Bulaq: "the longest lives." For the argument against astrology pre­

sented in this paragraph, cf. S. van den Bergh, Die Epitome der Metaphysik des Averroes (Leiden, 1924), pp. 269 f.


Cf. 2:383, above.


As Ibn Khaldun himself says at the end of the quotation, this is not a literal quotation from the Quadripartitum alone, but goes back to "the Quadripartitum and other works." Cf also 1:226, above.


Cf. Bombaci, pp. 462 f.


Cf. Bombaci, pp. 469 f.


Cf. Bombaci, p. 464.


Bulaq: "causes of the things that come into being, nor are they basic principles of astrology." This, at least, provides a suitable antecedent for the Arabic suffix used in the following sentence and explained here by "(astrology)." As the text stands, the only possible antecedent would be "causes or reasons," which makes no sense. Though the Bulaq text probably is the result of an arbitrary correction, "astrology" seems indeed to have been in Ibn Khaldun's mind as the antecedent of the suffix.


The lowest of the three kinds of knowledge, as mentioned p. 86, above.


Cf. Bombaci, p. 464, and above, p. 259.


Cf. pp. 36 f., above.


Cf. al-Bukhari, Sahih, I, 264 ff., and, for further references, Concordonce, II, 30a.


Cf. al-Bukhari, Sahih, I, 217, and, for further references, Concordance, I, 11 s. The concluding words would usually mean that the tradition is not quoted in full, but here the complete text is quoted.


For qawati', cf. C. A. Nallino in Rivista degli studi orientali, VIII (1919-21), 739-43, repeated in Raccolta di scritti editi e inediti, V, 372-75.


Cf. R. Dozy, Journal asiatique, XIV 6 (1869), 167. 263


Cf. Bombaci, pp. 464 f., who suggests: "... and a reat amount of conjecture and guesswork that precludes (acquisition of) this (science) by the student."


Qur'an 72.26 (26).


The famous event of 1948, that played such a momentous role in Ibn Khaldun's life. Cf, l:xxxix, above. Poems by ar-Rabawi are quoted in 'Ibar, VII, 270 ff., and in the Autobiography, pp. 29 ff.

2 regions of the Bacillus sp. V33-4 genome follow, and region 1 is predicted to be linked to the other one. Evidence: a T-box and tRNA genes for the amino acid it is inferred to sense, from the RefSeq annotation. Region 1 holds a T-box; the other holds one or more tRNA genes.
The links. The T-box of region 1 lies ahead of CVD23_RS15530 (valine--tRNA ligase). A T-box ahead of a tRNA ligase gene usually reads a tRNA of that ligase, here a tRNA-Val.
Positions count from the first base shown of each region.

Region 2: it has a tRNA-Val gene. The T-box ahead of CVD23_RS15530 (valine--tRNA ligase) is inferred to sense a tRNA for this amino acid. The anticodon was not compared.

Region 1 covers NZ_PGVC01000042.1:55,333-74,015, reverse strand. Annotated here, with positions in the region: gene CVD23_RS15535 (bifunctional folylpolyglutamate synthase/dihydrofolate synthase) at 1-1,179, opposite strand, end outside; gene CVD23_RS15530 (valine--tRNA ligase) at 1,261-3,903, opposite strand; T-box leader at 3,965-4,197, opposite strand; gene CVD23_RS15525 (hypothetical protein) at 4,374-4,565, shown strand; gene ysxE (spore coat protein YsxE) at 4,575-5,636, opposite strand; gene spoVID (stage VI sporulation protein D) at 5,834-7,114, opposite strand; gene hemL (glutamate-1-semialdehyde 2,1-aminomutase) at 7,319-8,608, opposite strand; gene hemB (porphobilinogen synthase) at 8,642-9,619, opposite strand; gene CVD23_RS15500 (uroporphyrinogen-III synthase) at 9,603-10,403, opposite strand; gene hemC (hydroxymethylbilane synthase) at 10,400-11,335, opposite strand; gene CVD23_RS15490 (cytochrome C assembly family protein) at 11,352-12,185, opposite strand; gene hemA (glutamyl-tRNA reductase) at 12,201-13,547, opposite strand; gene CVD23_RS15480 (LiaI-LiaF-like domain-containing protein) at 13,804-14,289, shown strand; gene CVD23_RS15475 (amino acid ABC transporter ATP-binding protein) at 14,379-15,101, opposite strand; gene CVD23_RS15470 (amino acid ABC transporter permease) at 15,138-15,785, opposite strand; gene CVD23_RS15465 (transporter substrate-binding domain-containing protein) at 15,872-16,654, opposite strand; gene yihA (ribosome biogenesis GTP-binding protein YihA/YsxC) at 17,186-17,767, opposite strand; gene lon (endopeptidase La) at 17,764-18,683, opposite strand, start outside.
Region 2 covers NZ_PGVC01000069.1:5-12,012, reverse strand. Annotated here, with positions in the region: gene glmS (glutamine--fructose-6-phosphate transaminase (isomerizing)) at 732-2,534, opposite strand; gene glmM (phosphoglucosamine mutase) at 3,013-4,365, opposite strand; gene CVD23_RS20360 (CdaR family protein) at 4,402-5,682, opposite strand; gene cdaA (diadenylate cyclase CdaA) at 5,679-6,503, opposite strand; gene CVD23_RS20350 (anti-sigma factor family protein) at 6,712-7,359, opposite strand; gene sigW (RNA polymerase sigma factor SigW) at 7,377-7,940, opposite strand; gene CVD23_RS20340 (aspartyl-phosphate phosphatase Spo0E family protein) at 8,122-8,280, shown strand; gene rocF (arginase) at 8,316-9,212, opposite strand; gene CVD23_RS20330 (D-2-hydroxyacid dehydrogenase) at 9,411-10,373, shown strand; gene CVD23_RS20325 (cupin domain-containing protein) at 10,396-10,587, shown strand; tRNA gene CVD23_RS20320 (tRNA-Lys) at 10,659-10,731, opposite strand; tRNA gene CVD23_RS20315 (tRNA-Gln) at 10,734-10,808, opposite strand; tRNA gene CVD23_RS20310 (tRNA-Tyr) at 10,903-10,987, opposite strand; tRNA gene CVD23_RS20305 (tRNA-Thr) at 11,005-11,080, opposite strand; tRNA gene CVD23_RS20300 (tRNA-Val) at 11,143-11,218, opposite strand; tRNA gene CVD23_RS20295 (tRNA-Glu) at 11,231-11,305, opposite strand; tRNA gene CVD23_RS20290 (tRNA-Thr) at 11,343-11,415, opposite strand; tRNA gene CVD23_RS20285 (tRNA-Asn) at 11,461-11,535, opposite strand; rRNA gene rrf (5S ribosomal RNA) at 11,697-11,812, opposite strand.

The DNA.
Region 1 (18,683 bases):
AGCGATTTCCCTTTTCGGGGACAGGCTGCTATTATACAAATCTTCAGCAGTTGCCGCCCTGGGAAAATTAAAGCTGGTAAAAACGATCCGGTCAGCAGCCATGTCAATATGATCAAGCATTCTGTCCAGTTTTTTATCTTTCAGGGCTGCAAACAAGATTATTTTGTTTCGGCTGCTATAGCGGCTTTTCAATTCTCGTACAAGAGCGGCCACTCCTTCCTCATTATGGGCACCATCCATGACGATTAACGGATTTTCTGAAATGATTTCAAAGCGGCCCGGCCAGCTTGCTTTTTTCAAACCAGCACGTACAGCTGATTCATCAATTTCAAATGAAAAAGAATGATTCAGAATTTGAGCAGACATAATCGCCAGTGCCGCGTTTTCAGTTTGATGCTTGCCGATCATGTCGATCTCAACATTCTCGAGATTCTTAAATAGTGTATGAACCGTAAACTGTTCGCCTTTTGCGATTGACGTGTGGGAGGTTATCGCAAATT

The rebellious Arabs had appointed a certain Ahmad b. 'Abd-as­Salim as their ruler. Cf. R. Brunschvig, La Berbirie orientate, I, 169. Sultan Abul-Hasan's name was 'Ali.


Cf. Qur'an 81.15 (15 f.).


That is, your prediction would come true. Cf. R. Dozy in Journal asiatique, XIV6 (1869), 168-70.


The rest of the poem is directed against the speculative theologians.


C and D (and possibly A) read al-kharmu, which might possibly have the sense indicated. B seems to have a meaningless al-hazm. Possibly, we should read al jazmu "fate, death."


That is, things that the poet believes speculative theologians consider essentially different, such as the intellect and the world of the senses, may have the same origin, even as the opposites sweet and bitter originate from the same elements. While the intellect and the world of the senses are seemingly opposites, both are created.


Cf. D. B. Macdonald in EI, s.v. " Kasb."


Wa-l-baqaya "and the remainder" has been corrected in Bulaq: "and it is taken by us as our model." However, the word would seem to refer to the remaining second generation, after the first generation of early Islam (sadr) had gone.


I.e., by long experience. The Arabic text has here a play on words.


Barin, for bari'in. Or, perhaps we should read barrin, one of the names of God, meaning "a pious (God)."


The MSS have al-bara'u = al-bara, as ath-thara'u = ath-thara, but the latter word, having the same meaning, is not the one intended here.


Namely, the following statement, which gives the poem a rather biting, humorous conclusion. De Slane translates: "It is not by your writings (that events are determined), but the (divine) judgment ..."